Ankylosing spondylitis is a chronic type of arthritis that can lead to the fusing of some of the vertebrae in the spine. When the vertebrae fuse together, the result is a rigid or less flexible spine, causing numerous issues including breathing problems if the ribs are involved. The disease may develop over a period of months or years, and it affects more men than women. There is no known cure, but treatments are available that can minimize the symptoms.
Signs and symptoms of ankylosing spondylitis may include stiffness or pain in the lower back and hips, especially, first thing in the morning and after extended periods of inactivity. Patients may also experience neck pain or fatigue. Symptoms may come and go or may worsen over time. This problem is most common in the sacroiliac joint (the joint that connects the pelvis and the base of the spine), the vertebrae in the lower back, the cartilage between the ribs and breastbone, and the shoulder and hip joints.
Experts have been unable to pinpoint a specific cause although genetic factors do appear to play a role. It is known that most patients with ankylosing spondylitis carry the HLA-B27 gene. However, not everyone with this gene will develop the disease. Ankylosing spondylitis appears to affect more men than women and onset typically occurs in early adulthood or late adolescence.
When to seek medical attention
See your doctor if you have pain in your lower back that began suddenly and seems to be worse in the morning or pain that wakes you up in the early morning hours. This type of pain requires a medical evaluation particularly if it worsens with rest and improves with exercise. If you develop light sensitivity, blurred vision, or other eye problems, see an ophthalmologist immediately.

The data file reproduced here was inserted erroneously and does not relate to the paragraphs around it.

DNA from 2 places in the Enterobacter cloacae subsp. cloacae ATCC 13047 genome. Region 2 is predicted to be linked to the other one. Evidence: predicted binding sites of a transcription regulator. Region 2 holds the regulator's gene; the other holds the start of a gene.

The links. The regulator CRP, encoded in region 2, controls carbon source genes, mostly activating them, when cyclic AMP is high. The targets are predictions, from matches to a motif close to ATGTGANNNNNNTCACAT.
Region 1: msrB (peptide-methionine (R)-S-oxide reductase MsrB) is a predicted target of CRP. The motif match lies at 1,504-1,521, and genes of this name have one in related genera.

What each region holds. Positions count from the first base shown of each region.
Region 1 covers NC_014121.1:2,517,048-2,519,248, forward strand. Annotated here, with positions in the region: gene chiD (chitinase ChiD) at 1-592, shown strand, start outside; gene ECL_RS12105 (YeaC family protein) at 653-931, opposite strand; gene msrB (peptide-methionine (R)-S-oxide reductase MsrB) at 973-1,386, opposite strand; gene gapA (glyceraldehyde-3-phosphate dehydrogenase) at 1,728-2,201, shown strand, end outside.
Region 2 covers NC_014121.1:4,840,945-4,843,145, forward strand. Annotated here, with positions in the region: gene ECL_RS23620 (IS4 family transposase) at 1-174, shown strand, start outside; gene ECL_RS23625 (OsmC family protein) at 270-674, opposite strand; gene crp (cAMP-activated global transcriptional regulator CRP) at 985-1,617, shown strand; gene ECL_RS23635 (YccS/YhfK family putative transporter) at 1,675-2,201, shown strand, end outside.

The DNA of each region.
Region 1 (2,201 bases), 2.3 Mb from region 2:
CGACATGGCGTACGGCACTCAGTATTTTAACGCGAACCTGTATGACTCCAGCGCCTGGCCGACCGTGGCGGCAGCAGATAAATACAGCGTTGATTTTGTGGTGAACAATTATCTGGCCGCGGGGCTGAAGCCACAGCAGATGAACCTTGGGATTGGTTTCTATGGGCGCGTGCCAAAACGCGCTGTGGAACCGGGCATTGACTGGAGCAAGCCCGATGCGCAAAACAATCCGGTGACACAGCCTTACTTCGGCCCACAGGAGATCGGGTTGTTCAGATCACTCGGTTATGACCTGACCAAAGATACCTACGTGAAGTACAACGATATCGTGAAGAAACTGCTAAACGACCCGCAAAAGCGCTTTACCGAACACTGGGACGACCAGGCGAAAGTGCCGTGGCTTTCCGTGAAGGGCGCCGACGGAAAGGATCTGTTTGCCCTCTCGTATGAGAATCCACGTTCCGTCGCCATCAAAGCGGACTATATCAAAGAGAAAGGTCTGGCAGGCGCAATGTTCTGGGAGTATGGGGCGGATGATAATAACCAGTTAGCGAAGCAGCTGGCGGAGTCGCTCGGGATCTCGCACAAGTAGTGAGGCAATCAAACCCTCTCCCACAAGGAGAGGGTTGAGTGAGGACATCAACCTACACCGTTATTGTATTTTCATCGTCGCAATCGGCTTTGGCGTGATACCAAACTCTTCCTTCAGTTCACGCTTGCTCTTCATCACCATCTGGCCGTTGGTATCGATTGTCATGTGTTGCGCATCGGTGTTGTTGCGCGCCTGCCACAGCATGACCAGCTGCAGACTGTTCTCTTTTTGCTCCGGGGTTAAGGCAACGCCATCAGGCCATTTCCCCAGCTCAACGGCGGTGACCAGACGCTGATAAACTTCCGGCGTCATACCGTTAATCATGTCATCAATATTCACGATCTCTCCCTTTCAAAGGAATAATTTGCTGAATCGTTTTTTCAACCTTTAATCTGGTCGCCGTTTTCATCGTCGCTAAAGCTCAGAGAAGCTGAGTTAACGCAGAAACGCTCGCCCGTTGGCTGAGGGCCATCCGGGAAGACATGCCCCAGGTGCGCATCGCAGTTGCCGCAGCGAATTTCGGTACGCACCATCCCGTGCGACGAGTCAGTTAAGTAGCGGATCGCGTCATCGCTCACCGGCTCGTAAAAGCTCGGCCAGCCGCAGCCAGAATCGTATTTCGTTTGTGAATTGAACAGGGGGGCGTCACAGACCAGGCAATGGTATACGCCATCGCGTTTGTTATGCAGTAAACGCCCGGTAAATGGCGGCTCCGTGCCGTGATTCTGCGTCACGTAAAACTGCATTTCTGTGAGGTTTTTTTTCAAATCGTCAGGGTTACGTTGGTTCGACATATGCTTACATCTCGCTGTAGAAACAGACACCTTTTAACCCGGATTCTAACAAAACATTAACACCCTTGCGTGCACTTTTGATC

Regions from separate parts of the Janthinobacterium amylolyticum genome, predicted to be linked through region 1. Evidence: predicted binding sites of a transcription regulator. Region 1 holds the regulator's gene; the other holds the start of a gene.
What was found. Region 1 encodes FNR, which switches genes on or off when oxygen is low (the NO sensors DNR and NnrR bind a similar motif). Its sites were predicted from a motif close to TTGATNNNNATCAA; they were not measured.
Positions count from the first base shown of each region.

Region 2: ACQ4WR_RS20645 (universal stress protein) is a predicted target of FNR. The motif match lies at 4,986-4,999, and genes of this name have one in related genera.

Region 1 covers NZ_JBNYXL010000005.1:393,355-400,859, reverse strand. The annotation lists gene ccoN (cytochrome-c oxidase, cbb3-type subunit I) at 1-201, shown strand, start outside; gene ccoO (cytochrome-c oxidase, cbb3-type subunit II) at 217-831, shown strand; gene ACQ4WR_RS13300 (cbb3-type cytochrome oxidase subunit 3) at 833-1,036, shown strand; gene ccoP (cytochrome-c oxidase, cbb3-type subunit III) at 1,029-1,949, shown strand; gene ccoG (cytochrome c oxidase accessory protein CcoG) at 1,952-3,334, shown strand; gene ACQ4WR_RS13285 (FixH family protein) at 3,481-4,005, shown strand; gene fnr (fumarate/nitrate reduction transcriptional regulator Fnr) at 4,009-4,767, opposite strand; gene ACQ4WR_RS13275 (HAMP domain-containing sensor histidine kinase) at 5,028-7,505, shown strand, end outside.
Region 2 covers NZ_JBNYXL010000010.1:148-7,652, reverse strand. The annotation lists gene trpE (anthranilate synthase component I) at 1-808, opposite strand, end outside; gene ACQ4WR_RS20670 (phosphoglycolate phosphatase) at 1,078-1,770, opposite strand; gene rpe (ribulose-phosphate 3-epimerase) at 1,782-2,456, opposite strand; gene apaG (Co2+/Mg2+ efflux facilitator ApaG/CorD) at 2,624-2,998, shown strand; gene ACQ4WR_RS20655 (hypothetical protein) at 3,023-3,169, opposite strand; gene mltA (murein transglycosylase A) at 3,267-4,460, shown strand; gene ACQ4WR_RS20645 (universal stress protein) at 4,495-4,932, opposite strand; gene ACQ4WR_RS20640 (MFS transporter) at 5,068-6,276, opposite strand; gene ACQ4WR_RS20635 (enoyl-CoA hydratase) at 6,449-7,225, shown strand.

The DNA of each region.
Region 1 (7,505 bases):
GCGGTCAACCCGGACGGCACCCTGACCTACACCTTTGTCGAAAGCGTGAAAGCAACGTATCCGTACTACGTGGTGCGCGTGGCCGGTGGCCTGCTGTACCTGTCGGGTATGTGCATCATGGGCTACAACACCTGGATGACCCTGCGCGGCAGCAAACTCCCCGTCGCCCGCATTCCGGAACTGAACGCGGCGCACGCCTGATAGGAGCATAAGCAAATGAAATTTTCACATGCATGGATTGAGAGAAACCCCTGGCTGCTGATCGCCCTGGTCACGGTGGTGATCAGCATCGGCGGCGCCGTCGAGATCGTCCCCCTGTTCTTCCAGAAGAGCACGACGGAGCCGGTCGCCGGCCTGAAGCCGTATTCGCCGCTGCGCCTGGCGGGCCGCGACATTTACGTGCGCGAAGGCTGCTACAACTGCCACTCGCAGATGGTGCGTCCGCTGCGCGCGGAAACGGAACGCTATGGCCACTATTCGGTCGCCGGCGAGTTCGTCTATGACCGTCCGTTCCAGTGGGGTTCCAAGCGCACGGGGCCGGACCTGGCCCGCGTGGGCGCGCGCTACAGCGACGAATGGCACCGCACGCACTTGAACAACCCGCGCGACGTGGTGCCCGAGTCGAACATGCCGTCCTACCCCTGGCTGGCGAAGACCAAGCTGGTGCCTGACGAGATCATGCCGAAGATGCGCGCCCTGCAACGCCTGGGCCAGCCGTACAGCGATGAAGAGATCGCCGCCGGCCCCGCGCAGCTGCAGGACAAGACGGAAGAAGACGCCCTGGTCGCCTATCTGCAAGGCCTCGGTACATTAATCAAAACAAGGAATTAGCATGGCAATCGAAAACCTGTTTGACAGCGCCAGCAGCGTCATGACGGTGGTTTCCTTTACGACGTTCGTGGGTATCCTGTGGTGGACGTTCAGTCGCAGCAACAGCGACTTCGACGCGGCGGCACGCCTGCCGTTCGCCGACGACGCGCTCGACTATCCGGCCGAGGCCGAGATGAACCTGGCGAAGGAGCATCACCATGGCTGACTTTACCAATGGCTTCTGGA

Ankylosing spondylitis can eventually lead to serious health problems if untreated. Some of these complications include eye inflammation, compression fractures, or even heart problems. Monitoring and treatment can minimize your chances of developing severe complications.
Diagnosis and treatment
When you see your doctor, they will likely ask you to bend in different directions to evaluate your range of motion. They may also ask you to breathe deeply to see if you have trouble expanding your chest. You will probably need to undergo imaging tests such as x-rays or MRIs to check for changes in your bones or joints. There are no specific lab tests that can identify this disorder, but specific blood tests can look for markers of inflammation.
Treatment of ankylosing spondylitis is aimed at relieving symptoms. Anti-inflammatory medications are commonly used; if they aren’t helpful, some patients find relief with biologic medicines such as an interleukin 17 inhibitor or a tumor necrosis factor blocker. Physical therapy, staying active, heat or cold, maintaining good posture, and – in rare cases – surgery may also help.
Patients with ankylosing spondylitis may experience periods of remission and relapse throughout their lives. Most people with this disease live productive lives in spite of their diagnosis. Speak with your doctor about any concerns you have and how you can best manage your symptoms.